For those of us who have been working in computing for a bit longer than perhaps we'd like to admit, the concept of time-sharing likely reminds us of our early days in the field -- accessing a mainframe via an alphanumeric terminal over a dial-up connection at a whopping 1,200 bps or so.
OK, even the most nostalgic among us wouldn't want to experience that again. Yet, the concept of using remotely provisioned resources -- what we today refer to as the cloud -- is, in fact, the concept of time-sharing brought into the modern era. It's based, of course, on the high throughput, availability and resilience of today's Internet. Cloud services are so robust and cost-effective that core elements of Wi-Fi are today moving to the cloud, paced in large part by wireless management.
Virtualization fuels transformation
Virtualization has underpinned this shift. The term has traditionally been used to describe such capabilities as virtual memory (making the operating system think it has more RAM than actually exists) and virtual machines, which enable multiple operating systems to run simultaneously and distinctly on a single processor. But let's broaden that definition a bit -- imagine any IT capability, hardware or software, which would normally require a local, physical implementation, and move that to the cloud. In fact, a surprising range of networking functionality can be virtualized, turning capital expense into an easy-to-manage operating expense.
This is precisely what we're seeing as the major trend in wireless management today. What used to require a dedicated local server (or, at least, a virtual machine) is instead provisioned as a service in the cloud -- once again exploiting the cloud's availability, scalability and resilience. The ability to manage even a very large network from anywhere -- via a mobile device -- has broad appeal across almost every networking shop. Network management thus becomes a significantly easier chore, with no more running back to the office on weekends to handle what are most often routine issues.
Let's extend this concept a bit. We're also seeing a trend today toward unified management, overseeing both wireless and wired elements as one. Ethernet switches today serve a primarily supporting role for access points, provisioning power and interconnect. Ditto for routers, which, in concept, are much simpler today than in the past. As a result, IT can manage the entire network from that same mobile device.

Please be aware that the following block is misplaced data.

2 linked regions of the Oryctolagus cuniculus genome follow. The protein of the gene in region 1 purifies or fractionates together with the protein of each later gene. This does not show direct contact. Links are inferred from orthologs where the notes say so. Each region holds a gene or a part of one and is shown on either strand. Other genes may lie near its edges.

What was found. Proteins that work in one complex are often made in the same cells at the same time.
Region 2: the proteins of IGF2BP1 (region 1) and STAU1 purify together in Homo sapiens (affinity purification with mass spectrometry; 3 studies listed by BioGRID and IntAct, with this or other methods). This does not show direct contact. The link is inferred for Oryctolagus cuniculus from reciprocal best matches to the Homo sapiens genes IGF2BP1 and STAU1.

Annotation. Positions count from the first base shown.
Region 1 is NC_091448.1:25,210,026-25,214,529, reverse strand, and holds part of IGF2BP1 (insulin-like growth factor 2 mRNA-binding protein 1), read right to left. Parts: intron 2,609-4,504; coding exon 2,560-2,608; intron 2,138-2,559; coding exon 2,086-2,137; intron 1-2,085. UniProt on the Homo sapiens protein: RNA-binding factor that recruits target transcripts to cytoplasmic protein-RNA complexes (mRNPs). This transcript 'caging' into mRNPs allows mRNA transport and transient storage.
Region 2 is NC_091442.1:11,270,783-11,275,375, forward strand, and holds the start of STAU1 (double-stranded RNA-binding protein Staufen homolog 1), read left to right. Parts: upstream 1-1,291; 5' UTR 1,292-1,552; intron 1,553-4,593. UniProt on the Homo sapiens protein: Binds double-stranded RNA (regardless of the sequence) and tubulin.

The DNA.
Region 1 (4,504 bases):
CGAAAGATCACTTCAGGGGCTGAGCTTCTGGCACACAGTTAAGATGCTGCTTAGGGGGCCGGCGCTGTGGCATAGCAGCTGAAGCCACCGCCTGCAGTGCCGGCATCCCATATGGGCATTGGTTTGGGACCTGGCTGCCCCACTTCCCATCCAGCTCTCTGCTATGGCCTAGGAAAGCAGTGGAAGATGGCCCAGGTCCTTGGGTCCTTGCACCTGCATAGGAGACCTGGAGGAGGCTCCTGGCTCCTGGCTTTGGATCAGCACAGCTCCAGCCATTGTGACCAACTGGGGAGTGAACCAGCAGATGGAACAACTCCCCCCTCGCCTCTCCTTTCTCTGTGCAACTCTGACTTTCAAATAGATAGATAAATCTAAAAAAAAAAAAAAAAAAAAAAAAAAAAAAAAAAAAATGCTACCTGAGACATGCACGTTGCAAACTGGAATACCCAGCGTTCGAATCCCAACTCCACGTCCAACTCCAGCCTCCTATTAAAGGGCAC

Cloud becomes more pervasive
And let's go further. Let's virtualize wireless LAN controllers (if required by a given architecture and implementation) and put these in the cloud, along with their wireless management. How about emerging but soon-to-be-critical functions like real-time analytics? Ditto for much of software-defined networking. Networking as a scalable, reliable, cost-effective service? You bet. All of these can emanate from the cloud.
Lately, we've been surveying clients and key industry players with some provocative questions, among them: What does the network of 2025 look like? How much "real" infrastructure will be required, and what elements will be provisioned -- again, often as a service -- in the cloud?
It's too early to craft a definitive answer, or discern anything even remotely approaching unanimity in the responses we've studied. But we do have an interim opinion. (Hey, that's what analysts do, after all.) Eventually, local network infrastructure will only consist of three components: APs, Ethernet switches and backhaul to the Internet via a router function built into higher capacity switches. That's it. Really.
If you have not already considered the potential of wireless management as a service in the cloud, now is probably a good time to do so. And, yes, this step is likely a gateway step to a networking as a service future that would have been only of passing theoretical interest just a few years ago.
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